Rinconete and Cortadillo part 3

0
86

“And pray, may I ask whether you belong to any profession?” said the original querist.

“No other,” replied the other, or younger, “than running like a hare, leaping like a deer, or using a pair of scissors very delicately, will fit me for.”

“That is all very good and useful,” said his companion, “for on next Holy Thursday you will find good employment in cutting paper ornaments for the church.” “Ah, but my abilities in cutting do not lie that way,” said the younger gentleman. “My father, by the blessing of Providence, is a tailor and shoemaker, and he taught me to cut out antiparas, which, as I dare say you know, are buskins, used by men in harvest—I obtained such a proficiency in the art, that I might have passed examination as a master, had not my bad fortune deprived me of my employment.”

Make public

“That will happen to the best of us,” remarked the elder cavalier, “and I have always heard that the best abilities have always the worst fortune. But I don`t doubt a gentleman of your acquirements has some way of bettering his fortune; and, if my judgment don`t deceive me, you possess some other accomplishments, which perhaps your modesty will not allow you to make public.” “Why, that is very true,” said he, of the shirt, laughing, “but, as you say, sir, they are not exactly for the public.”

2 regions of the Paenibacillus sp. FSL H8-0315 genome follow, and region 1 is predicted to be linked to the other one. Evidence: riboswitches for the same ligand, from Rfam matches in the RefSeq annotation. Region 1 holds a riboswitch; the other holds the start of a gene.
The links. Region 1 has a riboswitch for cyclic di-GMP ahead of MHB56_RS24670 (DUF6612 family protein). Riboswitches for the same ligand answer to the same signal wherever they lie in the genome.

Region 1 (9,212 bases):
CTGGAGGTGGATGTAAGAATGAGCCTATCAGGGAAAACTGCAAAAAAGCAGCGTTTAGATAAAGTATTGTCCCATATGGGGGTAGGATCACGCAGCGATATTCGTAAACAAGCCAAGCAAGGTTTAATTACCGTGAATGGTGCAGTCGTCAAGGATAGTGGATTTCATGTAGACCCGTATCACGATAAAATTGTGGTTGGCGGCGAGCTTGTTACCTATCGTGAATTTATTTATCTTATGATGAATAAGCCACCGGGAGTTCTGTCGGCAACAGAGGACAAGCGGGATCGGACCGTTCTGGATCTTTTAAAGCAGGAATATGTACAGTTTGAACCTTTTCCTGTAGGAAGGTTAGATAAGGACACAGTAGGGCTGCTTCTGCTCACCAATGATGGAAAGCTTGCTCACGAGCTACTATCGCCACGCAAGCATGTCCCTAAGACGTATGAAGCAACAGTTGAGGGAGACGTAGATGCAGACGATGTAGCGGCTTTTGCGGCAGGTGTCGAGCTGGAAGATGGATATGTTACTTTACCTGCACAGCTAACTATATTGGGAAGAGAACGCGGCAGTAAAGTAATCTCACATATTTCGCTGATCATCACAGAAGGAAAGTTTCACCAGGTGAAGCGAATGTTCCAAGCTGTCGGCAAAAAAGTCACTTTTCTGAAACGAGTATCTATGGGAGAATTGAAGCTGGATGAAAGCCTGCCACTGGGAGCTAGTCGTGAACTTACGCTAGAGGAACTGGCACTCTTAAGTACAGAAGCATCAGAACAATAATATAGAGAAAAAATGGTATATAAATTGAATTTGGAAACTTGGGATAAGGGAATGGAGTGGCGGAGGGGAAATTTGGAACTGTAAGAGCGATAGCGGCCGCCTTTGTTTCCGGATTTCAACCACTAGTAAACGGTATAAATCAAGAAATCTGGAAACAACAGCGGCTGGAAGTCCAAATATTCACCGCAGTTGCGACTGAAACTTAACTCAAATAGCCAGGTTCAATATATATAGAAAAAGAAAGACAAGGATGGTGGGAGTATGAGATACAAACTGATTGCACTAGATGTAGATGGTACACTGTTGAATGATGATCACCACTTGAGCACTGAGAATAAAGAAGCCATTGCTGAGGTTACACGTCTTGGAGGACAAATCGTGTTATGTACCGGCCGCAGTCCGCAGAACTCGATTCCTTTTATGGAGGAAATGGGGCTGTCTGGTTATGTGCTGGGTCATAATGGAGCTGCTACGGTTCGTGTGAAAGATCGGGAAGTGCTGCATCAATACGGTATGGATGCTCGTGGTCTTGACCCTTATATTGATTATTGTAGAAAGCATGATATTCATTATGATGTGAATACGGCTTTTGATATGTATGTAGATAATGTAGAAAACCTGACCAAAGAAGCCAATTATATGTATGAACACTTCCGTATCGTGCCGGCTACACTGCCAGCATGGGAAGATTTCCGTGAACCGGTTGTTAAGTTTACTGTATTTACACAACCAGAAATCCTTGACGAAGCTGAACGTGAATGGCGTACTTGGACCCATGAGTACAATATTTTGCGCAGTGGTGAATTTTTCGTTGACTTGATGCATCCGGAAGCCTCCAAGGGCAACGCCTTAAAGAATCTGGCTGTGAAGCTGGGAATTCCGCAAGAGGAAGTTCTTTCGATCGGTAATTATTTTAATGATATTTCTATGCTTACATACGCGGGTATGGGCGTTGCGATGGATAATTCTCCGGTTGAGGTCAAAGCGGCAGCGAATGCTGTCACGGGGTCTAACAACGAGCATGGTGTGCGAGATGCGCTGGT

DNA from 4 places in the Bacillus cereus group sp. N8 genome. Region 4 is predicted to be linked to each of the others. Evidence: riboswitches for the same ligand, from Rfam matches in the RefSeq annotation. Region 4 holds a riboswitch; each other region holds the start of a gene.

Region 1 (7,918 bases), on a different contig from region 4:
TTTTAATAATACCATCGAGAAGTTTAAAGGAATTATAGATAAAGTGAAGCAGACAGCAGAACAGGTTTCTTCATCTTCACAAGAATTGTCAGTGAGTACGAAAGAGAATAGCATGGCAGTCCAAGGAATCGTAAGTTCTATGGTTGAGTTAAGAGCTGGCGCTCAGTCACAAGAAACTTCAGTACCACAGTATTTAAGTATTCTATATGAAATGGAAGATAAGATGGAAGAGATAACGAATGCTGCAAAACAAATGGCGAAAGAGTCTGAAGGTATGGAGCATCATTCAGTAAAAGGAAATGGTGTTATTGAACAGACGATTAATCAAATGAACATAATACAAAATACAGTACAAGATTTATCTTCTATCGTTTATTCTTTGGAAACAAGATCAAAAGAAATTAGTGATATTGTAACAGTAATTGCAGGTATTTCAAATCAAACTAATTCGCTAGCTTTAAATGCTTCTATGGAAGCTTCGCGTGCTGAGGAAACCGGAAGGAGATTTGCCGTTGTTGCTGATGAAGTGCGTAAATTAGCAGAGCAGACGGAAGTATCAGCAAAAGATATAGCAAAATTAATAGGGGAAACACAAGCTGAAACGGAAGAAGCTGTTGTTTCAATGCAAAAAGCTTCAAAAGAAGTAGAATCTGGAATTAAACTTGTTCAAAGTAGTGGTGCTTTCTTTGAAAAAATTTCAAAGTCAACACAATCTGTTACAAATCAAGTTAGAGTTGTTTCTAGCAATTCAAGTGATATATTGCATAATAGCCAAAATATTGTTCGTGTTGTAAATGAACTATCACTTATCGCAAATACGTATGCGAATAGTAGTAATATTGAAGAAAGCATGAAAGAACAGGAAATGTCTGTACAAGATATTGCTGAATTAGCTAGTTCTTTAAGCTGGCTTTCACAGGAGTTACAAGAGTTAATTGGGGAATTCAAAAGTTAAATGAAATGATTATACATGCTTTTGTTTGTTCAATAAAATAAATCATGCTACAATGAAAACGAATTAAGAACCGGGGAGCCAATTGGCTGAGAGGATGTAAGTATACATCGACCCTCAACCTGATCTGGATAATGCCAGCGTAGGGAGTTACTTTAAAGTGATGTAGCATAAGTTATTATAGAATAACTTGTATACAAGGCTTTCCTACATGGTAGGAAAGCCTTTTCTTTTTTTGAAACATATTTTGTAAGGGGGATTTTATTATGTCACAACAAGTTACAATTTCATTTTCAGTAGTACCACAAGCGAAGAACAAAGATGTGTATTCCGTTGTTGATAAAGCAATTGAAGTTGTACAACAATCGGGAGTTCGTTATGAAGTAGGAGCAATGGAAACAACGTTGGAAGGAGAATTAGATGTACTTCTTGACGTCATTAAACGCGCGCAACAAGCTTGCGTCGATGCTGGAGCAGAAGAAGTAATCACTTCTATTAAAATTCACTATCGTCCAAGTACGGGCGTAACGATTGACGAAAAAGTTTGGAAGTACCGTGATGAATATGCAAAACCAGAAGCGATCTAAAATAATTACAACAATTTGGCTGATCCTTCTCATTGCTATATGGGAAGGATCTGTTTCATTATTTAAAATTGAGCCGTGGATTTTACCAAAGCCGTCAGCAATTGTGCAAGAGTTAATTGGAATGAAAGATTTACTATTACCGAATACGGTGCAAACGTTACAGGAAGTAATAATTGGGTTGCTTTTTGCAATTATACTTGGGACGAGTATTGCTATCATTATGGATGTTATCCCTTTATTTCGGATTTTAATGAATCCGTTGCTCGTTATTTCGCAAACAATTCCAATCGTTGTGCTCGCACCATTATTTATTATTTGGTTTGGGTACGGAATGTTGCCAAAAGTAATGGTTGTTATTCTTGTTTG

“Well, then,”` said the other, at the instant, “although I consider myself as discreet as most youth, yet, to give you some confidence in me, I will be open with you, and shall expect the same in return, for it is not without reason that fortune has thrown us together, and I am sure it will be to our loss if we do not become friends. You must know that my name is Pedro de Rincon, and I am a native of Fuenfrida, a place of some note, where my father is a minister of the church, that is to say, he sells the pope`s indulgences, being, as the vulgar call him, the Bulero.
As I assisted him in his traffic, I acquired such dexterity in making bargains, that few could obtain any advantage over me; but observing one day that I was fonder of the money I received, than of my business, he put a purse of dollars into my hand, and packed me off to Madrid to seek my fortune.

Read More about Rinconete and Cortadillo part 16